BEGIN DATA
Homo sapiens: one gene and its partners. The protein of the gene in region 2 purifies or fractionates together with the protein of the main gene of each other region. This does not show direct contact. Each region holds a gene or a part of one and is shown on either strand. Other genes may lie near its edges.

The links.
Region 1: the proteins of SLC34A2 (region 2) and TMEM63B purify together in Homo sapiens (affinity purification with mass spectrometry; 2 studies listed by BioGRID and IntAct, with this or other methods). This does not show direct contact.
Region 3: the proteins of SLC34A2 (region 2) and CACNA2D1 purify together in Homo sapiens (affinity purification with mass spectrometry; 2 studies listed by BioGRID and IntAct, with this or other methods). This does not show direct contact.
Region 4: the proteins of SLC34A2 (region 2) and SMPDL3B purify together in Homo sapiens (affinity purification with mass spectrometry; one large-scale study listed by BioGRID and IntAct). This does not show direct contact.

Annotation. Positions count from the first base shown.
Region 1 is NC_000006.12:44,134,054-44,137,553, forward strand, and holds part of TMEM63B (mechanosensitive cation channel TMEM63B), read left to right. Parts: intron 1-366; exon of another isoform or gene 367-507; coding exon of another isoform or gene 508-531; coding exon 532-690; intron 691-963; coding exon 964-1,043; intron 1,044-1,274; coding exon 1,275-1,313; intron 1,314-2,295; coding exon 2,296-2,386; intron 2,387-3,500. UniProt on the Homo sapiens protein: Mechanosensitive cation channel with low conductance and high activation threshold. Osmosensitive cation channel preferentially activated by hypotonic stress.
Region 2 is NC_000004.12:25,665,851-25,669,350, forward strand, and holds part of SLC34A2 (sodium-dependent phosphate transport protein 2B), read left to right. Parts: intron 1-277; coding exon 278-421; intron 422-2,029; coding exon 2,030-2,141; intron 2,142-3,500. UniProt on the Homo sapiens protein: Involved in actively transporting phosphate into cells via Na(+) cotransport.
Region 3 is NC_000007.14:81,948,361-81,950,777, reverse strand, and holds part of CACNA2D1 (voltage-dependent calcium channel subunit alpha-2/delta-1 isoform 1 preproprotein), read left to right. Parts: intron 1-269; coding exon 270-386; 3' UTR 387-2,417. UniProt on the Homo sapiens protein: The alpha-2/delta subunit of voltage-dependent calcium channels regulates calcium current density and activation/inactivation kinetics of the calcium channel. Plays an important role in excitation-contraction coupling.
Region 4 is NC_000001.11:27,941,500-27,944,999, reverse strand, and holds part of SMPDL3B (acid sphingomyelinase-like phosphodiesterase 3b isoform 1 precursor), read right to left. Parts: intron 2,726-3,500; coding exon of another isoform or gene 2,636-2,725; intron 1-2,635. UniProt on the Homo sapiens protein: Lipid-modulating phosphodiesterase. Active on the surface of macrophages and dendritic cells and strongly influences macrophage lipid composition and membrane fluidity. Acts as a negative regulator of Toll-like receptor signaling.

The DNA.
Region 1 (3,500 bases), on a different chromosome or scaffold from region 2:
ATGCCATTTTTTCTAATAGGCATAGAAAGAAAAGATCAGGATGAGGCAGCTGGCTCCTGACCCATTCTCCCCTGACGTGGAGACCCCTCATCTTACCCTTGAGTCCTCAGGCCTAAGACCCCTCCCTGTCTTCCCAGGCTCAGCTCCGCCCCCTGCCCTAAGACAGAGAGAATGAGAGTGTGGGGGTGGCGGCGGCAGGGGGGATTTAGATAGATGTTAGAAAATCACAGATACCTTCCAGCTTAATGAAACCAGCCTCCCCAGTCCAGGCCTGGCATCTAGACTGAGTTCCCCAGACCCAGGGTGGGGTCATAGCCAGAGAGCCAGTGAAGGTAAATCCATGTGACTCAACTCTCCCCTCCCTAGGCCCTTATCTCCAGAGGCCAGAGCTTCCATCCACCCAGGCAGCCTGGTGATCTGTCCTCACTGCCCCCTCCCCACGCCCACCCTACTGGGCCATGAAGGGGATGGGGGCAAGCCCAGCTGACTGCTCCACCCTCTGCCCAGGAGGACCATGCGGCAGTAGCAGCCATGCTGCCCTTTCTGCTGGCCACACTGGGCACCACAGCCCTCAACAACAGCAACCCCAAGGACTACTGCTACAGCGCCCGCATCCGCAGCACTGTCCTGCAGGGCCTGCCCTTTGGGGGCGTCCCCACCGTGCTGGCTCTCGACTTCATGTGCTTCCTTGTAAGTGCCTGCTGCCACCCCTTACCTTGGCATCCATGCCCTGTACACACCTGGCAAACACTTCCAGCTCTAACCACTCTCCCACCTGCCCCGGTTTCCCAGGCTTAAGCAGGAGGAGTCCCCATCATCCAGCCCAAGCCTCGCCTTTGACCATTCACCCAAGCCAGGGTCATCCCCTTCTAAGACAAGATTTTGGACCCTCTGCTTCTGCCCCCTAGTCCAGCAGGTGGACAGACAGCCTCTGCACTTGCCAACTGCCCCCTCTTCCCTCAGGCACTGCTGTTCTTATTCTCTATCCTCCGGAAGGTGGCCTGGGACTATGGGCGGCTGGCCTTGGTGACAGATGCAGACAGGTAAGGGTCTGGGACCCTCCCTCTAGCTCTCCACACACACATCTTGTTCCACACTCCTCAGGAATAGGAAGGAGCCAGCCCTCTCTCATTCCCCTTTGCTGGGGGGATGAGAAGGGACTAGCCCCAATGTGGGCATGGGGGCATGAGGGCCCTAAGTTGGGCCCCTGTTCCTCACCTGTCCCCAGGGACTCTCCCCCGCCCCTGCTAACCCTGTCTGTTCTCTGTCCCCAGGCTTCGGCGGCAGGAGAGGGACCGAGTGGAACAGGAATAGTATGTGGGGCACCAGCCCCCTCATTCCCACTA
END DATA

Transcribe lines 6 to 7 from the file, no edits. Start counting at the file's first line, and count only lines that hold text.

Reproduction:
Annotation. Positions count from the first base shown.
Region 1 is NC_000006.12:44,134,054-44,137,553, forward strand, and holds part of TMEM63B (mechanosensitive cation channel TMEM63B), read left to right. Parts: intron 1-366; exon of another isoform or gene 367-507; coding exon of another isoform or gene 508-531; coding exon 532-690; intron 691-963; coding exon 964-1,043; intron 1,044-1,274; coding exon 1,275-1,313; intron 1,314-2,295; coding exon 2,296-2,386; intron 2,387-3,500. UniProt on the Homo sapiens protein: Mechanosensitive cation channel with low conductance and high activation threshold. Osmosensitive cation channel preferentially activated by hypotonic stress.